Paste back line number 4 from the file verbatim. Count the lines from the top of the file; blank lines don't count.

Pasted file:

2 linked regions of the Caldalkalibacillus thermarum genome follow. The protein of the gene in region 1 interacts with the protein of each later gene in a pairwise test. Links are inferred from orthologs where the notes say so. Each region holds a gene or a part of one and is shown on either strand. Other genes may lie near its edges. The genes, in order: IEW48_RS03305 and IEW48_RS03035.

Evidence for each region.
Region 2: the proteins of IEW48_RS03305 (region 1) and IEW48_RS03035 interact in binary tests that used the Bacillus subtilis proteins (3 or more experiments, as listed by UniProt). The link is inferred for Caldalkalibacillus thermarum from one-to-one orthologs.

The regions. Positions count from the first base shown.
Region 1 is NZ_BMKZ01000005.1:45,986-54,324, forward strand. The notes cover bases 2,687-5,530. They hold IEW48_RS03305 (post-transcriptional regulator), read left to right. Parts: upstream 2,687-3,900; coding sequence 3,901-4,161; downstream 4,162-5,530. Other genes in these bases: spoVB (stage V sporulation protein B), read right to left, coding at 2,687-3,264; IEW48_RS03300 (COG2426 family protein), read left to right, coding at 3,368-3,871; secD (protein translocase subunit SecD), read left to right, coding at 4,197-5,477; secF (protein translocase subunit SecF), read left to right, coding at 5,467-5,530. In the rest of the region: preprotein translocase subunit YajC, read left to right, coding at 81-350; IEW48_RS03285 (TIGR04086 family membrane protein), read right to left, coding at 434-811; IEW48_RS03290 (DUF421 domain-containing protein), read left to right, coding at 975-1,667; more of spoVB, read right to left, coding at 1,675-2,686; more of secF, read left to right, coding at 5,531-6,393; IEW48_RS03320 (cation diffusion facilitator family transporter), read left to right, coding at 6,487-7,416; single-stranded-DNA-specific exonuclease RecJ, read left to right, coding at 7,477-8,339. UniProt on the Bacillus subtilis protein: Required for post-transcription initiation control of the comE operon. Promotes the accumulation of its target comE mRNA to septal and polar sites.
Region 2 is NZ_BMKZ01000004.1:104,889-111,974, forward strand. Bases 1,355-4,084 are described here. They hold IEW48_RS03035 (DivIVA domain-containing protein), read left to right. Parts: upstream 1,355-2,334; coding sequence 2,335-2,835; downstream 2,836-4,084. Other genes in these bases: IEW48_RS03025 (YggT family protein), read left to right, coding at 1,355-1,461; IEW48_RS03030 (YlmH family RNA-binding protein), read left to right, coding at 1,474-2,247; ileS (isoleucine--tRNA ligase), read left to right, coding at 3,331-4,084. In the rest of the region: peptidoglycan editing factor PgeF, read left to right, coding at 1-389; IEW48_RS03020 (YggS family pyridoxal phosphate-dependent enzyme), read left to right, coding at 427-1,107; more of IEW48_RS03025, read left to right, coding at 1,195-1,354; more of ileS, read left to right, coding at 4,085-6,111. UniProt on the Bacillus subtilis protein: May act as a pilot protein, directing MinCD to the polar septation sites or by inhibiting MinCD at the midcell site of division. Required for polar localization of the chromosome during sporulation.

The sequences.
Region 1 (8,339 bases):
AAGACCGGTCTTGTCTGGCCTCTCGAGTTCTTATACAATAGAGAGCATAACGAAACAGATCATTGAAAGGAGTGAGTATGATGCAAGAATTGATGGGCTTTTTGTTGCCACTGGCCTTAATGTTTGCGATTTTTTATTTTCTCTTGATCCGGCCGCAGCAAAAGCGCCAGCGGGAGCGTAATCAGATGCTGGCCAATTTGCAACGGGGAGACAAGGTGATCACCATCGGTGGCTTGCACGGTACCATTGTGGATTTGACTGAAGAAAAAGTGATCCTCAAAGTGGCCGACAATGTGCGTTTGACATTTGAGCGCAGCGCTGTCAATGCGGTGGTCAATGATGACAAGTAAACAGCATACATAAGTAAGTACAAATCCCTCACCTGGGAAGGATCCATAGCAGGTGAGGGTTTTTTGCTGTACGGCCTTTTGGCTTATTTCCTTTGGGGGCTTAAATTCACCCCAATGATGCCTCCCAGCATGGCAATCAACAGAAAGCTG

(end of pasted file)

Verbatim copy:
The regions. Positions count from the first base shown.